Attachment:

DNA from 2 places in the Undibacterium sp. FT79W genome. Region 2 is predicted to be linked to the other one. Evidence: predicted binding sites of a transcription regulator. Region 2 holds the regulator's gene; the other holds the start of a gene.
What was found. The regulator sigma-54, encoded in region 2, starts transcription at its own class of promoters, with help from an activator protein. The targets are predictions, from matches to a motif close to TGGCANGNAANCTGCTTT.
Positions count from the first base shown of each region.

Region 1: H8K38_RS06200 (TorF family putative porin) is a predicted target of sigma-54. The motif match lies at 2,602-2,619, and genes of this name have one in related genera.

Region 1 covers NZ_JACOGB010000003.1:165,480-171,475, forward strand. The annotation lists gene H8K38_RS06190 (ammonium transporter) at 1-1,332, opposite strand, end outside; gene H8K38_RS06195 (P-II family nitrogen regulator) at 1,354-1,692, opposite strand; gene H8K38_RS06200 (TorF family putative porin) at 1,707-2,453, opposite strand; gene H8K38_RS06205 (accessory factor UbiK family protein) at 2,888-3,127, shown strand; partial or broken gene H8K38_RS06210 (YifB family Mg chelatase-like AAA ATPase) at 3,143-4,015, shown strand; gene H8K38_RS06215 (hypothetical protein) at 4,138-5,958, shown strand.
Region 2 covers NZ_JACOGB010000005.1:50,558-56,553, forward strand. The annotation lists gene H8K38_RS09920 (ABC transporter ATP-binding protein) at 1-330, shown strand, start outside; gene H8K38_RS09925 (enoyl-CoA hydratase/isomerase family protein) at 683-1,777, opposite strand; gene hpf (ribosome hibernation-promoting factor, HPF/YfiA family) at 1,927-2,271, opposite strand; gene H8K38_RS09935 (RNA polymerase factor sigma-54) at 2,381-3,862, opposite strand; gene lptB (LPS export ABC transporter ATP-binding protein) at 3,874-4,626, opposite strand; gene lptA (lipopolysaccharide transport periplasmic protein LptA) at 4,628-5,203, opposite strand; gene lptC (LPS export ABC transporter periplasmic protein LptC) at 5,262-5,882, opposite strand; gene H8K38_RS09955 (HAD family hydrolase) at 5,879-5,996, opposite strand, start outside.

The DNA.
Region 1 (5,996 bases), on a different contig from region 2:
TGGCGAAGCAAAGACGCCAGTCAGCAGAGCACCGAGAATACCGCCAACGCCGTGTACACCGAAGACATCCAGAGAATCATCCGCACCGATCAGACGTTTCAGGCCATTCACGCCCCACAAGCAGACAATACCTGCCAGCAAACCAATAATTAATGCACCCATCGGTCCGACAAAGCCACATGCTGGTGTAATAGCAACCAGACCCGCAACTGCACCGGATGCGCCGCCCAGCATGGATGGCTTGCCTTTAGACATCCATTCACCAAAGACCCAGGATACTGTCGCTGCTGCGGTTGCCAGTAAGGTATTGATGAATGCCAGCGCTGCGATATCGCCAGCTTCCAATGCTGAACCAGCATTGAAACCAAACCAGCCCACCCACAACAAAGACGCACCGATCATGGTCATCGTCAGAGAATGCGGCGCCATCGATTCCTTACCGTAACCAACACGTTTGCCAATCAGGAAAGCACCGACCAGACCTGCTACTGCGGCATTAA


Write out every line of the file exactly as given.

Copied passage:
DNA from 2 places in the Undibacterium sp. FT79W genome. Region 2 is predicted to be linked to the other one. Evidence: predicted binding sites of a transcription regulator. Region 2 holds the regulator's gene; the other holds the start of a gene.
What was found. The regulator sigma-54, encoded in region 2, starts transcription at its own class of promoters, with help from an activator protein. The targets are predictions, from matches to a motif close to TGGCANGNAANCTGCTTT.
Positions count from the first base shown of each region.

Region 1: H8K38_RS06200 (TorF family putative porin) is a predicted target of sigma-54. The motif match lies at 2,602-2,619, and genes of this name have one in related genera.

Region 1 covers NZ_JACOGB010000003.1:165,480-171,475, forward strand. The annotation lists gene H8K38_RS06190 (ammonium transporter) at 1-1,332, opposite strand, end outside; gene H8K38_RS06195 (P-II family nitrogen regulator) at 1,354-1,692, opposite strand; gene H8K38_RS06200 (TorF family putative porin) at 1,707-2,453, opposite strand; gene H8K38_RS06205 (accessory factor UbiK family protein) at 2,888-3,127, shown strand; partial or broken gene H8K38_RS06210 (YifB family Mg chelatase-like AAA ATPase) at 3,143-4,015, shown strand; gene H8K38_RS06215 (hypothetical protein) at 4,138-5,958, shown strand.
Region 2 covers NZ_JACOGB010000005.1:50,558-56,553, forward strand. The annotation lists gene H8K38_RS09920 (ABC transporter ATP-binding protein) at 1-330, shown strand, start outside; gene H8K38_RS09925 (enoyl-CoA hydratase/isomerase family protein) at 683-1,777, opposite strand; gene hpf (ribosome hibernation-promoting factor, HPF/YfiA family) at 1,927-2,271, opposite strand; gene H8K38_RS09935 (RNA polymerase factor sigma-54) at 2,381-3,862, opposite strand; gene lptB (LPS export ABC transporter ATP-binding protein) at 3,874-4,626, opposite strand; gene lptA (lipopolysaccharide transport periplasmic protein LptA) at 4,628-5,203, opposite strand; gene lptC (LPS export ABC transporter periplasmic protein LptC) at 5,262-5,882, opposite strand; gene H8K38_RS09955 (HAD family hydrolase) at 5,879-5,996, opposite strand, start outside.

The DNA.
Region 1 (5,996 bases), on a different contig from region 2:
TGGCGAAGCAAAGACGCCAGTCAGCAGAGCACCGAGAATACCGCCAACGCCGTGTACACCGAAGACATCCAGAGAATCATCCGCACCGATCAGACGTTTCAGGCCATTCACGCCCCACAAGCAGACAATACCTGCCAGCAAACCAATAATTAATGCACCCATCGGTCCGACAAAGCCACATGCTGGTGTAATAGCAACCAGACCCGCAACTGCACCGGATGCGCCGCCCAGCATGGATGGCTTGCCTTTAGACATCCATTCACCAAAGACCCAGGATACTGTCGCTGCTGCGGTTGCCAGTAAGGTATTGATGAATGCCAGCGCTGCGATATCGCCAGCTTCCAATGCTGAACCAGCATTGAAACCAAACCAGCCCACCCACAACAAAGACGCACCGATCATGGTCATCGTCAGAGAATGCGGCGCCATCGATTCCTTACCGTAACCAACACGTTTGCCAATCAGGAAAGCACCGACCAGACCTGCTACTGCGGCATTAA